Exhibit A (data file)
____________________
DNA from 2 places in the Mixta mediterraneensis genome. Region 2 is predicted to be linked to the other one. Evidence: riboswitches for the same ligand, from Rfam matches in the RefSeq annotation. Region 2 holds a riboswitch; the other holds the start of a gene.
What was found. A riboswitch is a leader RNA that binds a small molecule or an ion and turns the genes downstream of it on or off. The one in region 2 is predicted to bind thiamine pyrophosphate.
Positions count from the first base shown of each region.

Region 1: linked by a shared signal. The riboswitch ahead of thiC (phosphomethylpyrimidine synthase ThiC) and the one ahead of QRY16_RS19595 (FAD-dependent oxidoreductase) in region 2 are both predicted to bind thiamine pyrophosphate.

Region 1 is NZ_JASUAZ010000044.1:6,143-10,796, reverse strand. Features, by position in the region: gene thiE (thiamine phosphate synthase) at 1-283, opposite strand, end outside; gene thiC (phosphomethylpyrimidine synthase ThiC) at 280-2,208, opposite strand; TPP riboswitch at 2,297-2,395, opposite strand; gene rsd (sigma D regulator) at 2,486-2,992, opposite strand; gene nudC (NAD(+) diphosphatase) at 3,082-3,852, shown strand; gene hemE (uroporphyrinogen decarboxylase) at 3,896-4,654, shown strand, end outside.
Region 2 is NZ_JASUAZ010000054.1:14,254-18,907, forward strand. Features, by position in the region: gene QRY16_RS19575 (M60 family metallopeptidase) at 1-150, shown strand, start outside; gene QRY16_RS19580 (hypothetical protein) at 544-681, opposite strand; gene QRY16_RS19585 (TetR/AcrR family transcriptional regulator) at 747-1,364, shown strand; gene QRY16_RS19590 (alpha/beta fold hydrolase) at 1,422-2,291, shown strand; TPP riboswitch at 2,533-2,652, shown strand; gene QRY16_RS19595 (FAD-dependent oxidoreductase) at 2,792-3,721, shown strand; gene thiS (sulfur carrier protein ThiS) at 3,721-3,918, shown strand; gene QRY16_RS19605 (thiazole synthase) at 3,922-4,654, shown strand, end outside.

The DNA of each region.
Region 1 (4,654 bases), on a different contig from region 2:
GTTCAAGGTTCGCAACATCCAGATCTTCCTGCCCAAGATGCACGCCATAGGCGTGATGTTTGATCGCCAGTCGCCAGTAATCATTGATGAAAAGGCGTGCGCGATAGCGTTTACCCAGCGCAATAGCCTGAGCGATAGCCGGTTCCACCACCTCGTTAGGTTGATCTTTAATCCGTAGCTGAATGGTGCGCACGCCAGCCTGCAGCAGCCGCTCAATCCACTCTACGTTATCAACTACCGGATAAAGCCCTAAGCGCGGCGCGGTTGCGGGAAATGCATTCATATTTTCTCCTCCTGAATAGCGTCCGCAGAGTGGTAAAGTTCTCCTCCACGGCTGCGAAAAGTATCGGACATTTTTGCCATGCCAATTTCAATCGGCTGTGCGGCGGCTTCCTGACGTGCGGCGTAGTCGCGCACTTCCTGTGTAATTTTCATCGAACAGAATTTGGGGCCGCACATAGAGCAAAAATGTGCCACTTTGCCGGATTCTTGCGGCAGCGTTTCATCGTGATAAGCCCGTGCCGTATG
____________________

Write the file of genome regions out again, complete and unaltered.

DNA from 2 places in the Mixta mediterraneensis genome. Region 2 is predicted to be linked to the other one. Evidence: riboswitches for the same ligand, from Rfam matches in the RefSeq annotation. Region 2 holds a riboswitch; the other holds the start of a gene.
What was found. A riboswitch is a leader RNA that binds a small molecule or an ion and turns the genes downstream of it on or off. The one in region 2 is predicted to bind thiamine pyrophosphate.
Positions count from the first base shown of each region.

Region 1: linked by a shared signal. The riboswitch ahead of thiC (phosphomethylpyrimidine synthase ThiC) and the one ahead of QRY16_RS19595 (FAD-dependent oxidoreductase) in region 2 are both predicted to bind thiamine pyrophosphate.

Region 1 is NZ_JASUAZ010000044.1:6,143-10,796, reverse strand. Features, by position in the region: gene thiE (thiamine phosphate synthase) at 1-283, opposite strand, end outside; gene thiC (phosphomethylpyrimidine synthase ThiC) at 280-2,208, opposite strand; TPP riboswitch at 2,297-2,395, opposite strand; gene rsd (sigma D regulator) at 2,486-2,992, opposite strand; gene nudC (NAD(+) diphosphatase) at 3,082-3,852, shown strand; gene hemE (uroporphyrinogen decarboxylase) at 3,896-4,654, shown strand, end outside.
Region 2 is NZ_JASUAZ010000054.1:14,254-18,907, forward strand. Features, by position in the region: gene QRY16_RS19575 (M60 family metallopeptidase) at 1-150, shown strand, start outside; gene QRY16_RS19580 (hypothetical protein) at 544-681, opposite strand; gene QRY16_RS19585 (TetR/AcrR family transcriptional regulator) at 747-1,364, shown strand; gene QRY16_RS19590 (alpha/beta fold hydrolase) at 1,422-2,291, shown strand; TPP riboswitch at 2,533-2,652, shown strand; gene QRY16_RS19595 (FAD-dependent oxidoreductase) at 2,792-3,721, shown strand; gene thiS (sulfur carrier protein ThiS) at 3,721-3,918, shown strand; gene QRY16_RS19605 (thiazole synthase) at 3,922-4,654, shown strand, end outside.

The DNA of each region.
Region 1 (4,654 bases), on a different contig from region 2:
GTTCAAGGTTCGCAACATCCAGATCTTCCTGCCCAAGATGCACGCCATAGGCGTGATGTTTGATCGCCAGTCGCCAGTAATCATTGATGAAAAGGCGTGCGCGATAGCGTTTACCCAGCGCAATAGCCTGAGCGATAGCCGGTTCCACCACCTCGTTAGGTTGATCTTTAATCCGTAGCTGAATGGTGCGCACGCCAGCCTGCAGCAGCCGCTCAATCCACTCTACGTTATCAACTACCGGATAAAGCCCTAAGCGCGGCGCGGTTGCGGGAAATGCATTCATATTTTCTCCTCCTGAATAGCGTCCGCAGAGTGGTAAAGTTCTCCTCCACGGCTGCGAAAAGTATCGGACATTTTTGCCATGCCAATTTCAATCGGCTGTGCGGCGGCTTCCTGACGTGCGGCGTAGTCGCGCACTTCCTGTGTAATTTTCATCGAACAGAATTTGGGGCCGCACATAGAGCAAAAATGTGCCACTTTGCCGGATTCTTGCGGCAGCGTTTCATCGTGATAAGCCCGTGCCGTATG